My Spiritual Set-Up

An outline for a non-formal activity to trigger discussions and reflection about interfaith dialogue

Photo by Dwell Magazine

This learning session outline was developed by the AFS Education and Intercultural Learning team to help facilitators engage groups in discussions around values, beliefs, respect and interfaith dialogue. As these topics can all be sensitive and very personal, please be sure to conduct the activity in an inclusive and mindful manner.

Following the general structure and adjusting the debriefing questions facilitators can easily create variations and focus on similar issues.

Group size: 15 to 25
Time:
35 minutes
Materials:
Enough chairs and copies of the task cards for each participant
Objectives: —
To create awareness of different beliefs, — To promote cooperation and collaborative attitudes, — To suspend judgement of different beliefs, — To turn conflict into cooperation.

Preparation:

TASK GROUP 1:
You believe that it is best when all chairs in the room are arranged in a circle. You are highly motivated to live by your core belief and you should try to arrange all the chairs in this room to be in accordance with your preference towards circles. However, being in harmony with other people is a very important value for you. In this activity, you should do your best to behave by your beliefs and values. Remember not to reveal this card and your culture to anyone else in the room!

TASK GROUP 2:
You believe that it is best when all chairs in the room are arranged in a theater set-up. You are highly motivated to live by your core belief and you should try to arrange all the chairs in this room to be in accordance with your preference towards rows of chairs. However, being in harmony with other people is a very important value for you. In this activity, you should do your best to behave by your beliefs and values. Remember not to reveal this card and your culture to anyone else in the room!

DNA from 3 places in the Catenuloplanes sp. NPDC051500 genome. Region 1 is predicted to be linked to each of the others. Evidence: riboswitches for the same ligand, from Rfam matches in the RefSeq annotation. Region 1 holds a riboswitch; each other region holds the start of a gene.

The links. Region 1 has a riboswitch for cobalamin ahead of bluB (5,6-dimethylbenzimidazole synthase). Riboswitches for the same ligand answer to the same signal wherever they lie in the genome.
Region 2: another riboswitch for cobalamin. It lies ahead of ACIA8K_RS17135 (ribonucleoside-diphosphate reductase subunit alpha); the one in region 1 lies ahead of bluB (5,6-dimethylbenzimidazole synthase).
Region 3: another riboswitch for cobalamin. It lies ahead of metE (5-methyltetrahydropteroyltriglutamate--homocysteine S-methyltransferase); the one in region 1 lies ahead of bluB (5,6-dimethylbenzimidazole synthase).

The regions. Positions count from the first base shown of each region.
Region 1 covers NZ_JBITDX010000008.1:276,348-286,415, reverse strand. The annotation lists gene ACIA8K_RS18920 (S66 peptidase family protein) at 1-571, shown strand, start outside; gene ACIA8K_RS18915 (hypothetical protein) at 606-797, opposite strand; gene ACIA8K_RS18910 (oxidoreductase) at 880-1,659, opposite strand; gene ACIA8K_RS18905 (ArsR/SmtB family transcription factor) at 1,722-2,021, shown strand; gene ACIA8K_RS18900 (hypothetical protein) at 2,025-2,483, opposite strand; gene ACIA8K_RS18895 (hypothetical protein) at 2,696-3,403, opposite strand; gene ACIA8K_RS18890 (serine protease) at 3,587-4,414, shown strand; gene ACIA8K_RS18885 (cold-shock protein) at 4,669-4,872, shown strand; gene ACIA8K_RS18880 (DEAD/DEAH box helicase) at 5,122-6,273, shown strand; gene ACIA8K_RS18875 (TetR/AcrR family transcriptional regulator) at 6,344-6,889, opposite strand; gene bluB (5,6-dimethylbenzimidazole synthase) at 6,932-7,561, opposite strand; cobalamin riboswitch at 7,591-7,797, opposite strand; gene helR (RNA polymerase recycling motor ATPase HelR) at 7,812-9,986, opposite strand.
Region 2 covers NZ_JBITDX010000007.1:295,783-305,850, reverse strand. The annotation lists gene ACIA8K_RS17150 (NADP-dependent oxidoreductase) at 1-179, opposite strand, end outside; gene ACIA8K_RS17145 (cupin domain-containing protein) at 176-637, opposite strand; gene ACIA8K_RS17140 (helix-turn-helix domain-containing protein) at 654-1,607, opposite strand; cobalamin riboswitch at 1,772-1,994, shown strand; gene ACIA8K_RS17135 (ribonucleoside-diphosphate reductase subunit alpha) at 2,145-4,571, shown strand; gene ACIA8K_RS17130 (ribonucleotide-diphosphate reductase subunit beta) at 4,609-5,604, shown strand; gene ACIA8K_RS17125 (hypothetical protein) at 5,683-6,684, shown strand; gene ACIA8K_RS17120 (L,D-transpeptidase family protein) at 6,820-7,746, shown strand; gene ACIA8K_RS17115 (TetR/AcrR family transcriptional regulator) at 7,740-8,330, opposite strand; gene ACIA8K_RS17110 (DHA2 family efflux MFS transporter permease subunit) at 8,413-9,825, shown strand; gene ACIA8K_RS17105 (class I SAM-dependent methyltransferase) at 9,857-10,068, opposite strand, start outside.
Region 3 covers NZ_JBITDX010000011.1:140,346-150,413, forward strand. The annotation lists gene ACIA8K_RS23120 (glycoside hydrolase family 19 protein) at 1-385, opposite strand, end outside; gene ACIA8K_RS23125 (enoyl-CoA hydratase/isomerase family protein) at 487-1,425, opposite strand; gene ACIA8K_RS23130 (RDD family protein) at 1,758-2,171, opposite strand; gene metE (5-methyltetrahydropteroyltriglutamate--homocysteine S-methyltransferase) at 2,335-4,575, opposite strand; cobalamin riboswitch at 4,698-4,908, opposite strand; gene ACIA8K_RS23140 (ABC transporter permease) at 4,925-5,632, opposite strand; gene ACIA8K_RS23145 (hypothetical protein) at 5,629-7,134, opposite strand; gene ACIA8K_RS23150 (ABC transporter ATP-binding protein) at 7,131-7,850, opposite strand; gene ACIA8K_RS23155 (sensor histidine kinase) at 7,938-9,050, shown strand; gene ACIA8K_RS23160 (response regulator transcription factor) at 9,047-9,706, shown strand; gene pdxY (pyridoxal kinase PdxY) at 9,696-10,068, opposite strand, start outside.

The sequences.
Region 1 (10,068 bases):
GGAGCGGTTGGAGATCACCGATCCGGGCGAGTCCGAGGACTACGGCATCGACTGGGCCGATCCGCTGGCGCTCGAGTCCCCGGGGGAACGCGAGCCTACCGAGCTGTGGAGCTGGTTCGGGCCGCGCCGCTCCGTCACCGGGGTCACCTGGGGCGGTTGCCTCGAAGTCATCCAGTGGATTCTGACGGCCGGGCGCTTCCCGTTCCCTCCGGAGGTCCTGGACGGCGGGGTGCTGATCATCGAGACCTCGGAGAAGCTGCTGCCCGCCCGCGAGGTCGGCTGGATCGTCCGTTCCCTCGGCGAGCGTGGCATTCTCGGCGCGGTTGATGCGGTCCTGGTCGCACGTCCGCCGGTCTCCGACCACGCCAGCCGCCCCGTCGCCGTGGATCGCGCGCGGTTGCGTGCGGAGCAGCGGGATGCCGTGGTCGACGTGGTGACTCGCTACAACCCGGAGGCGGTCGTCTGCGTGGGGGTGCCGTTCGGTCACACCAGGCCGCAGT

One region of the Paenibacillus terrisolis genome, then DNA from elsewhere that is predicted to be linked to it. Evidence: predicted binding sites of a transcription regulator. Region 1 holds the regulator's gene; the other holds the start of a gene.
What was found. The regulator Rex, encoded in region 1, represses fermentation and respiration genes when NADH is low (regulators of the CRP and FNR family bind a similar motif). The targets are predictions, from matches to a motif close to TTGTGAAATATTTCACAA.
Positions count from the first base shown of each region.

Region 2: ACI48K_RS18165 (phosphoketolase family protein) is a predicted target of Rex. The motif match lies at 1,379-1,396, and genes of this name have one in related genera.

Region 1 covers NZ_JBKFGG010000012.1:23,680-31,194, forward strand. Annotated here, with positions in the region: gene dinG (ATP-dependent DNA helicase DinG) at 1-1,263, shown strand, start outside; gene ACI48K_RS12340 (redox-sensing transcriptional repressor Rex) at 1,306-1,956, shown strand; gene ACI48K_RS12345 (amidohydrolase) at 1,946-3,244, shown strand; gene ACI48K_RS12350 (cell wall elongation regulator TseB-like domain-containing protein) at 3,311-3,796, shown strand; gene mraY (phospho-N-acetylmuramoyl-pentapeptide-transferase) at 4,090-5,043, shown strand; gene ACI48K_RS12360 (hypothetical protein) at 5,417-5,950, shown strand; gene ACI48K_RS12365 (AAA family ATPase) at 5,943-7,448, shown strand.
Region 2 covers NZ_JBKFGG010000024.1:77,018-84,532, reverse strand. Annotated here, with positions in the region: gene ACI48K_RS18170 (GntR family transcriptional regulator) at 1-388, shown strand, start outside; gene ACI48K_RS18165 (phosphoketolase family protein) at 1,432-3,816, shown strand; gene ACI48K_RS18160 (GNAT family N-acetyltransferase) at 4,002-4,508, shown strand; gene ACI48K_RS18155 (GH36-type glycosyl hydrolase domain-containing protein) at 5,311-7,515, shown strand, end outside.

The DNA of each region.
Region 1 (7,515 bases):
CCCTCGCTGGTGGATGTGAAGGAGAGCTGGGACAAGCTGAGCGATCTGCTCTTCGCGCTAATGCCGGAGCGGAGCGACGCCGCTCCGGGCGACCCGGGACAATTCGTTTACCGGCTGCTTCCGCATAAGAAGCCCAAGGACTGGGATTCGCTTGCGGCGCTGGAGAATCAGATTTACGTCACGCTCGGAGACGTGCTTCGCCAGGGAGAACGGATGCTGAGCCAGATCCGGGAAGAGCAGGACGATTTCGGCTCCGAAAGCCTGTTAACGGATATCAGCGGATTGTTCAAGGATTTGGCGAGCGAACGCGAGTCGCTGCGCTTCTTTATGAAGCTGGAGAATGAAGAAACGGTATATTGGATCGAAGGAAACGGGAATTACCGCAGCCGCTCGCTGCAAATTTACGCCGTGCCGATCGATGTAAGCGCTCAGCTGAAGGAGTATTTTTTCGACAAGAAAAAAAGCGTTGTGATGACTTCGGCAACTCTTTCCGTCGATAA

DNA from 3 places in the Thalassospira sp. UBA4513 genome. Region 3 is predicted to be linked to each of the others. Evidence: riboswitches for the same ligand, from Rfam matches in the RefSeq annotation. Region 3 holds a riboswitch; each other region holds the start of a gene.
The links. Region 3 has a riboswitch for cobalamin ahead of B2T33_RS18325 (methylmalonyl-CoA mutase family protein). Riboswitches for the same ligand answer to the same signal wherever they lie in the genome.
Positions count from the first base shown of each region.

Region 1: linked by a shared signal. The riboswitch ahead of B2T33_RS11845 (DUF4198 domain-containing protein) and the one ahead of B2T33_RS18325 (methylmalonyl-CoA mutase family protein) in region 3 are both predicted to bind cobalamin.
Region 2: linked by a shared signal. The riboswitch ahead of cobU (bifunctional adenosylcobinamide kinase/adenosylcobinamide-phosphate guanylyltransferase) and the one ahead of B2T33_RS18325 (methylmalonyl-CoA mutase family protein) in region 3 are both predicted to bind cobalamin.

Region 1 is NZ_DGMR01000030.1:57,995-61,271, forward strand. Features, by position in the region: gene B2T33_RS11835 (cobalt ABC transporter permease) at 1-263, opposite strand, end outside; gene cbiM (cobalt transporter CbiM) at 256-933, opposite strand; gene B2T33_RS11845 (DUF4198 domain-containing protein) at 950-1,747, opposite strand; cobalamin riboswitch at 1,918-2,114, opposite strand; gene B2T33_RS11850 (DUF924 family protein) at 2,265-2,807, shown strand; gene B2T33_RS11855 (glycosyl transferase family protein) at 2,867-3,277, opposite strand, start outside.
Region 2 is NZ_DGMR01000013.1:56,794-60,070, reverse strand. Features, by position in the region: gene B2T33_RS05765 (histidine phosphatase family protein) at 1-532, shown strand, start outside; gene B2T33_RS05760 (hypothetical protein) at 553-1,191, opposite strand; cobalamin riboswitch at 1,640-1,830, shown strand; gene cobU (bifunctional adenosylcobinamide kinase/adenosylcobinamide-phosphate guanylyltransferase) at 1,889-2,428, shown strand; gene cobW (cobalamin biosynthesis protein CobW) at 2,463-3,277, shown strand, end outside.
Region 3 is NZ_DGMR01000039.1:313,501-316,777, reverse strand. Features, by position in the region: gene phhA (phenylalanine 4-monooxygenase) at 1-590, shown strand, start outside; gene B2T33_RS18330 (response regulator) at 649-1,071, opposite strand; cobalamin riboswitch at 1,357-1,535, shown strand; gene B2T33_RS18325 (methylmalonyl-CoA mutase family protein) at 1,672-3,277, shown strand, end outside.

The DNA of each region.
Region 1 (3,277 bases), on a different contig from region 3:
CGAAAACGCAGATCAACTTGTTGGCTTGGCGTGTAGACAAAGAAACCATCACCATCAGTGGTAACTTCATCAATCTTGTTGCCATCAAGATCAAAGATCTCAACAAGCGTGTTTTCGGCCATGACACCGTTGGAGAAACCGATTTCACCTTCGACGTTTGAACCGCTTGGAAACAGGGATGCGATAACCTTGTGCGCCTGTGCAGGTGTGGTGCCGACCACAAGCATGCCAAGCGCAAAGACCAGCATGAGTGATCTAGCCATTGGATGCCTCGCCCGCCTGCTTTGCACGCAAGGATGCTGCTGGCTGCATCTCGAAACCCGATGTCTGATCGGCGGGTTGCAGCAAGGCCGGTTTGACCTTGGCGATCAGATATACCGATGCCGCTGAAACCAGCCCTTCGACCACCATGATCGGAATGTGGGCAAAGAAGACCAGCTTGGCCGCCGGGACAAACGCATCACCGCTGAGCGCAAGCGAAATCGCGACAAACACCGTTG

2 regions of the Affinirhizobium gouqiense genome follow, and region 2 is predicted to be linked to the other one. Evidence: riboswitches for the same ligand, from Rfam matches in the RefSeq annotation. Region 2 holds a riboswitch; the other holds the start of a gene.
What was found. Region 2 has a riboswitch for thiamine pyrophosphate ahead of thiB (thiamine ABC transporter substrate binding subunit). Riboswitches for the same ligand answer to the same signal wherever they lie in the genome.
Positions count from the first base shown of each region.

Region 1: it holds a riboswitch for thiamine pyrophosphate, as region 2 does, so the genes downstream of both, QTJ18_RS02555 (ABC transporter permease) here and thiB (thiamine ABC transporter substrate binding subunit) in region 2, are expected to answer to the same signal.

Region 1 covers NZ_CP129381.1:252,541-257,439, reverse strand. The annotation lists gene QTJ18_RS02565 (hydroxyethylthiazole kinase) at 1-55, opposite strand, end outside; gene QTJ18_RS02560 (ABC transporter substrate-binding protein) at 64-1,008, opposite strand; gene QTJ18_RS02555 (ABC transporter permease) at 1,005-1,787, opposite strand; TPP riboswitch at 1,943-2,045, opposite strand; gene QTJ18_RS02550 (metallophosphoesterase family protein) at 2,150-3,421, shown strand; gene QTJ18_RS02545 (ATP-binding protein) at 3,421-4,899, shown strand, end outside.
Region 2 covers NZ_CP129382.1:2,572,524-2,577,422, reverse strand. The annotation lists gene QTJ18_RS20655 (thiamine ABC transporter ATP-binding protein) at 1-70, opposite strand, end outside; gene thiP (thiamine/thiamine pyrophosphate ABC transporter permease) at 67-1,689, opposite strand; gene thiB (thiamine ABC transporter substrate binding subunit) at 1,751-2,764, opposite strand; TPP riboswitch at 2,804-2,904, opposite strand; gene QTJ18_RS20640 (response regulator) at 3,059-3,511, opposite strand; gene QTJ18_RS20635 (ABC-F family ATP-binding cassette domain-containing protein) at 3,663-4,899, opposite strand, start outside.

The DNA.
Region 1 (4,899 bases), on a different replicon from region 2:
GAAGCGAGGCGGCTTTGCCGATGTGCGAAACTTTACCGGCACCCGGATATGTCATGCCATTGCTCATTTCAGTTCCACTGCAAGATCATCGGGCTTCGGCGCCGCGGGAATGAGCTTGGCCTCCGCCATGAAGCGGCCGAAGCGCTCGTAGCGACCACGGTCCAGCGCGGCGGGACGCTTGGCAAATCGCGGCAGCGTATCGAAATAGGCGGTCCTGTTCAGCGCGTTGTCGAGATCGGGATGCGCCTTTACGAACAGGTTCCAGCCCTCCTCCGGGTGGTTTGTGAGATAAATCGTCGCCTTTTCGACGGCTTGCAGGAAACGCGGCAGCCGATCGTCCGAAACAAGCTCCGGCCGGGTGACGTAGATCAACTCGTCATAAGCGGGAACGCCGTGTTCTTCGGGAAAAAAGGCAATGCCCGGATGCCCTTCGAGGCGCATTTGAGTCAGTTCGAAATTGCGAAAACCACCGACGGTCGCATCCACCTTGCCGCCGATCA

TASK GROUP 3:
You believe that it is best when all chairs in the room are arranged in such a way that no two chairs face each other. You are highly motivated to live by your core belief and you should try to arrange all the chairs in this room to be in accordance with your preference towards arranging chairs so as not to face each other. However, being in harmony with other people is a very important value for you. In this activity, you should do your best to behave by your beliefs and values. Remember not to reveal this card and your culture to anyone else in the room!

Activity:

Debriefing:
After 10 minutes, bring the group together and analyze the exercise. This debriefing should take about 20 minutes. The following questions may help with discussion:

Facts:

  • What happened during the activity?
  • Were there any conflicts and how were they resolved?
  • What were the different cultures, values and beliefs you received?
  • How successful were you in accomplishing your tasks? Why?

Feelings:

  • How did you feel during this activity?
  • Is anyone upset, happy or frustrated with the task they received?

Findings:

  • What did you learn from this activity?
  • What was the most difficult thing for you?
  • How does this activity relate to interfaith dialogue?
  • Were you able to find a satisfying solution for everyone?
  • What communication strategies did you use?

Future:

  • What would you have done differently if you knew about what others believe in?
  • How can you use what you learned in this session to be more effective when communicating with different beliefs?

This activity aims to bring participants to work together to find constructive solutions even if they may have conflicting goals. The facilitator should create a clear link between this activity and the need to communicate and collaborate when it comes to interfaith issues.

READ NEXT > Be my fbf (Friend beyond Faith)?

Connect: Intercultural Insights for Global Citizens

— curated by AFS Intercultural Programs

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